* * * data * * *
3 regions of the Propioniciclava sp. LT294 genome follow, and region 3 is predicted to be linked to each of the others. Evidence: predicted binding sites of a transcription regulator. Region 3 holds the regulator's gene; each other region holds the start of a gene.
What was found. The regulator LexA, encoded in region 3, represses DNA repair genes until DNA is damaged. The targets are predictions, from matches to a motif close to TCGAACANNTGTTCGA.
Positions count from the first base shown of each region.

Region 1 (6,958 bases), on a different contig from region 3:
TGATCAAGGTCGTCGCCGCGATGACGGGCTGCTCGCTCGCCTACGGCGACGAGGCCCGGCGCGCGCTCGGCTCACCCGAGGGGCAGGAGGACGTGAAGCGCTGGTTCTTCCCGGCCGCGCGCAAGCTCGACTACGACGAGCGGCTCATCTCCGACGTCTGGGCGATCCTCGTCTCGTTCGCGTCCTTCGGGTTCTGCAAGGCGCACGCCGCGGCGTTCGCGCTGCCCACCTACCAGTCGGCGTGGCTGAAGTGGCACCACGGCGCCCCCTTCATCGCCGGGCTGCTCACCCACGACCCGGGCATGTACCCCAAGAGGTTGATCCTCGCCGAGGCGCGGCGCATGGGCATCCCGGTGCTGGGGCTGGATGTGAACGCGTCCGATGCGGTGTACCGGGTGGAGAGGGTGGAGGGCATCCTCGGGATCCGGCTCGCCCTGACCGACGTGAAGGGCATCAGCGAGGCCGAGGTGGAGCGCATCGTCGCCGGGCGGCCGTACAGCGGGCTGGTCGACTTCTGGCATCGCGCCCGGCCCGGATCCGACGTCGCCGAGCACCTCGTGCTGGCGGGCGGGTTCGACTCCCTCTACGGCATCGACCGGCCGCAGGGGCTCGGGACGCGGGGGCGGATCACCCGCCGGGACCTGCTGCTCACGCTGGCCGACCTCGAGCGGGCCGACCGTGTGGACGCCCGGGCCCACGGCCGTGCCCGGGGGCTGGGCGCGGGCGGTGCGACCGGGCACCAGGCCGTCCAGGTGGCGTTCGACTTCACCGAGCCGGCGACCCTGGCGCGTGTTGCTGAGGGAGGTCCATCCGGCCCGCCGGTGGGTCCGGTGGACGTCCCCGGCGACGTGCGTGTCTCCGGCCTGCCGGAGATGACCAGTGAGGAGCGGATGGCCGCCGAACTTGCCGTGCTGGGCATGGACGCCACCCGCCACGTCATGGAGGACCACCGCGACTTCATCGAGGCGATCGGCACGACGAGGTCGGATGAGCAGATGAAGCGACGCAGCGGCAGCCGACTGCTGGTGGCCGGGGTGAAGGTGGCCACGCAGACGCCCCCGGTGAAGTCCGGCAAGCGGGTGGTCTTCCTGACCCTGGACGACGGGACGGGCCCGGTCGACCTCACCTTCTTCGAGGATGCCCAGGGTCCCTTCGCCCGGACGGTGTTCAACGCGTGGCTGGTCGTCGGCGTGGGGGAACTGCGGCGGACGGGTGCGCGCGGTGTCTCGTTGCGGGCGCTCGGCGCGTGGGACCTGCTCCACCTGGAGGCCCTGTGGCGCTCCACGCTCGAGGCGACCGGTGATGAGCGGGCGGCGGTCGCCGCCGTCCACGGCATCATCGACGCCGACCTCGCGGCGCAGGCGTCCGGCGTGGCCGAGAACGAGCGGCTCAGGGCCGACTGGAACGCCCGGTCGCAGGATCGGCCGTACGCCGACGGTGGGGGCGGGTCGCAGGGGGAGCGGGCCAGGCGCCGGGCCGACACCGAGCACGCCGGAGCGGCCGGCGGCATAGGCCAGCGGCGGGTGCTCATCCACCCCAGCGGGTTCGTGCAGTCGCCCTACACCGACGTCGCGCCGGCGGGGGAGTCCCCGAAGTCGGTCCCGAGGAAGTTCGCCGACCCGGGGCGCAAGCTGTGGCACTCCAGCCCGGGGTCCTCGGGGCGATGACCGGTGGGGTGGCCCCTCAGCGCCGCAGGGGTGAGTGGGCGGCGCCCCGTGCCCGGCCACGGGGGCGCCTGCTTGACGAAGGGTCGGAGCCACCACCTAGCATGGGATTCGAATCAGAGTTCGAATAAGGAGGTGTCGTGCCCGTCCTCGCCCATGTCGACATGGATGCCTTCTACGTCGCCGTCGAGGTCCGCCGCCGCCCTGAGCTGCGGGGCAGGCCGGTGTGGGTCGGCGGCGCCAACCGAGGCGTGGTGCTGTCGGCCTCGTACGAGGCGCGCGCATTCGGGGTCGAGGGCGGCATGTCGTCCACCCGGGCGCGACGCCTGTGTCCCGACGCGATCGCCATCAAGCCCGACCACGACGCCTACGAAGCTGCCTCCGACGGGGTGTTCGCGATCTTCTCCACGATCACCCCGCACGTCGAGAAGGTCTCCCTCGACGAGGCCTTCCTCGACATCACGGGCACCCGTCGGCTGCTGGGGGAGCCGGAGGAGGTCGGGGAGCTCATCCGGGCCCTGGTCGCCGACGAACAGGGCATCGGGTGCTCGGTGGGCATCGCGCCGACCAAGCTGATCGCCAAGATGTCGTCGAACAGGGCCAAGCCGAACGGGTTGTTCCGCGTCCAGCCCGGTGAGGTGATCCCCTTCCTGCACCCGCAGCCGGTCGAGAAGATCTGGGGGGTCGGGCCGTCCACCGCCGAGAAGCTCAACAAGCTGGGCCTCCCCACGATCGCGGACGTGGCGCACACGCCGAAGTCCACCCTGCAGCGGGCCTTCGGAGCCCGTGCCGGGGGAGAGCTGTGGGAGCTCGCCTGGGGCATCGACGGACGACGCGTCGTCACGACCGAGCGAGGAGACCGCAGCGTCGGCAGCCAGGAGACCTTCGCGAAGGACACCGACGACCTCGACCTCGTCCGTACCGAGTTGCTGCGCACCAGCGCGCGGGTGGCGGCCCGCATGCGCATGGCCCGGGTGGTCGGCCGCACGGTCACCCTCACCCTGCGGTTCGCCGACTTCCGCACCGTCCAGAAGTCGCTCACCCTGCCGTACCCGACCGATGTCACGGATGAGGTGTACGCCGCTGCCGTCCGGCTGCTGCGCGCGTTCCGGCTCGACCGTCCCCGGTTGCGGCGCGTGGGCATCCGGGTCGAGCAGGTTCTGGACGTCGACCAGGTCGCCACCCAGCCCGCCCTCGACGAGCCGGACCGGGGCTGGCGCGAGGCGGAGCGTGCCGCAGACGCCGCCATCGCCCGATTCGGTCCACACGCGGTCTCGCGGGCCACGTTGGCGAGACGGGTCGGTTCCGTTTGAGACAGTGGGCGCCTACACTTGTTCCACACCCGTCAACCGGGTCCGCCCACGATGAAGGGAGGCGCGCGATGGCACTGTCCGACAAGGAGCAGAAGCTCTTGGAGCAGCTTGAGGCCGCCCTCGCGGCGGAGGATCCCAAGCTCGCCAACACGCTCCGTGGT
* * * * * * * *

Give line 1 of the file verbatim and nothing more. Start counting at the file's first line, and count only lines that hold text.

3 regions of the Propioniciclava sp. LT294 genome follow, and region 3 is predicted to be linked to each of the others. Evidence: predicted binding sites of a transcription regulator. Region 3 holds the regulator's gene; each other region holds the start of a gene.